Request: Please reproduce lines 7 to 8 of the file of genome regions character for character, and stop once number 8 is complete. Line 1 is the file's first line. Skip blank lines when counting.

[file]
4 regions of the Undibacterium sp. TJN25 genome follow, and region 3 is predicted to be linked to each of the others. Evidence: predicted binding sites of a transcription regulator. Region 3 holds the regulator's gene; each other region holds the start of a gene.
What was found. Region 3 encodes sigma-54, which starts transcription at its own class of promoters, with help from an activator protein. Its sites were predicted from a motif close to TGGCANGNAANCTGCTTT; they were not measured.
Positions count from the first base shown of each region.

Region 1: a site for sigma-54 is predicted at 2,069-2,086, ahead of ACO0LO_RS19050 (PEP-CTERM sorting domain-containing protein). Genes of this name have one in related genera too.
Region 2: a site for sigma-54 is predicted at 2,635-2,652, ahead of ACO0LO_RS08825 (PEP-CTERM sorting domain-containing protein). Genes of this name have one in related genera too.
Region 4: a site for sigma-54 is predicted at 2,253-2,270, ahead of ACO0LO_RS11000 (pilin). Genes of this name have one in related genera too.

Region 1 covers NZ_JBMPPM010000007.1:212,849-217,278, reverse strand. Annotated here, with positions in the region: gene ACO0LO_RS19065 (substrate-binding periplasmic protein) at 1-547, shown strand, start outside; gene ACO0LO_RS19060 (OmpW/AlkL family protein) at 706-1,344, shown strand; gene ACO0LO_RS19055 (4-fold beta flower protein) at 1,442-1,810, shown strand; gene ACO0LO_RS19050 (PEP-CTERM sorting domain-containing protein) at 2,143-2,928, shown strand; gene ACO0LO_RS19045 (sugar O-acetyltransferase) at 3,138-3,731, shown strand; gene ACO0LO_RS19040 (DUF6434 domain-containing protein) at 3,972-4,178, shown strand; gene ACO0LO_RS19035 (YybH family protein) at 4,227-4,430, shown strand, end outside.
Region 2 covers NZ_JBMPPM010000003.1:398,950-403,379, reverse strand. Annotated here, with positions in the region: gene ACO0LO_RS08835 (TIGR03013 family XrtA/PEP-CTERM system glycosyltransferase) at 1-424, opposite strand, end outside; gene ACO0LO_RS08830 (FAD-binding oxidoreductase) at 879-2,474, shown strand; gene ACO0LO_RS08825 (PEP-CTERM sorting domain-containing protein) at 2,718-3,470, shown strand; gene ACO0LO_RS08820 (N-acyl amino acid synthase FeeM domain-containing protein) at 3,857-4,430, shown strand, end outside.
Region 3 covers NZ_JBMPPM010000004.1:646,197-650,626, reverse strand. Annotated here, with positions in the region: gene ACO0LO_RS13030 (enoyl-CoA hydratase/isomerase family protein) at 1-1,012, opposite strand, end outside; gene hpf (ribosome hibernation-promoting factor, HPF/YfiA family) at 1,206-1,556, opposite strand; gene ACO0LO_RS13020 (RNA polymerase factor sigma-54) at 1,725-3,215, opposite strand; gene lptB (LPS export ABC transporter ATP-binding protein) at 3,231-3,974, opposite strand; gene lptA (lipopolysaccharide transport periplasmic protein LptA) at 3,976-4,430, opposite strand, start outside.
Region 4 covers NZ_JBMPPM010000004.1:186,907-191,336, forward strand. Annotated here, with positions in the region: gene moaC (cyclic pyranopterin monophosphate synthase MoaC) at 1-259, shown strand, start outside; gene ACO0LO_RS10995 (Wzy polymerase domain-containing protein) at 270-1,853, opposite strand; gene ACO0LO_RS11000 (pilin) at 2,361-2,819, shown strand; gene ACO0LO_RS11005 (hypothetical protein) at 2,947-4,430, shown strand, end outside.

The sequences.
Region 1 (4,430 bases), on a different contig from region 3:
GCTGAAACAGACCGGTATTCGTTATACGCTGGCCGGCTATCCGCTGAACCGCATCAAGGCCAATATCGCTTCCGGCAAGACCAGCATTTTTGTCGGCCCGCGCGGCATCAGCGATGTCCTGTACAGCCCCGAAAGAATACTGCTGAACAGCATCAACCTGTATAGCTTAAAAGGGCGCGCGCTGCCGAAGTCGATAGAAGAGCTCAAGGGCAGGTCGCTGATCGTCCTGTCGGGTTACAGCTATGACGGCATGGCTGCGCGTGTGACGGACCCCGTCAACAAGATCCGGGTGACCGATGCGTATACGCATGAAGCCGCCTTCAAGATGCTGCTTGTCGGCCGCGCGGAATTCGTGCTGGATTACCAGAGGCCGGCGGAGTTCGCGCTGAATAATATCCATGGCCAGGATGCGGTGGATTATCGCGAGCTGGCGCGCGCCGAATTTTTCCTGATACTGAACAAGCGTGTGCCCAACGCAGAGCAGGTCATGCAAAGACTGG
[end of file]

Region 1 covers NZ_JBMPPM010000007.1:212,849-217,278, reverse strand. Annotated here, with positions in the region: gene ACO0LO_RS19065 (substrate-binding periplasmic protein) at 1-547, shown strand, start outside; gene ACO0LO_RS19060 (OmpW/AlkL family protein) at 706-1,344, shown strand; gene ACO0LO_RS19055 (4-fold beta flower protein) at 1,442-1,810, shown strand; gene ACO0LO_RS19050 (PEP-CTERM sorting domain-containing protein) at 2,143-2,928, shown strand; gene ACO0LO_RS19045 (sugar O-acetyltransferase) at 3,138-3,731, shown strand; gene ACO0LO_RS19040 (DUF6434 domain-containing protein) at 3,972-4,178, shown strand; gene ACO0LO_RS19035 (YybH family protein) at 4,227-4,430, shown strand, end outside.
Region 2 covers NZ_JBMPPM010000003.1:398,950-403,379, reverse strand. Annotated here, with positions in the region: gene ACO0LO_RS08835 (TIGR03013 family XrtA/PEP-CTERM system glycosyltransferase) at 1-424, opposite strand, end outside; gene ACO0LO_RS08830 (FAD-binding oxidoreductase) at 879-2,474, shown strand; gene ACO0LO_RS08825 (PEP-CTERM sorting domain-containing protein) at 2,718-3,470, shown strand; gene ACO0LO_RS08820 (N-acyl amino acid synthase FeeM domain-containing protein) at 3,857-4,430, shown strand, end outside.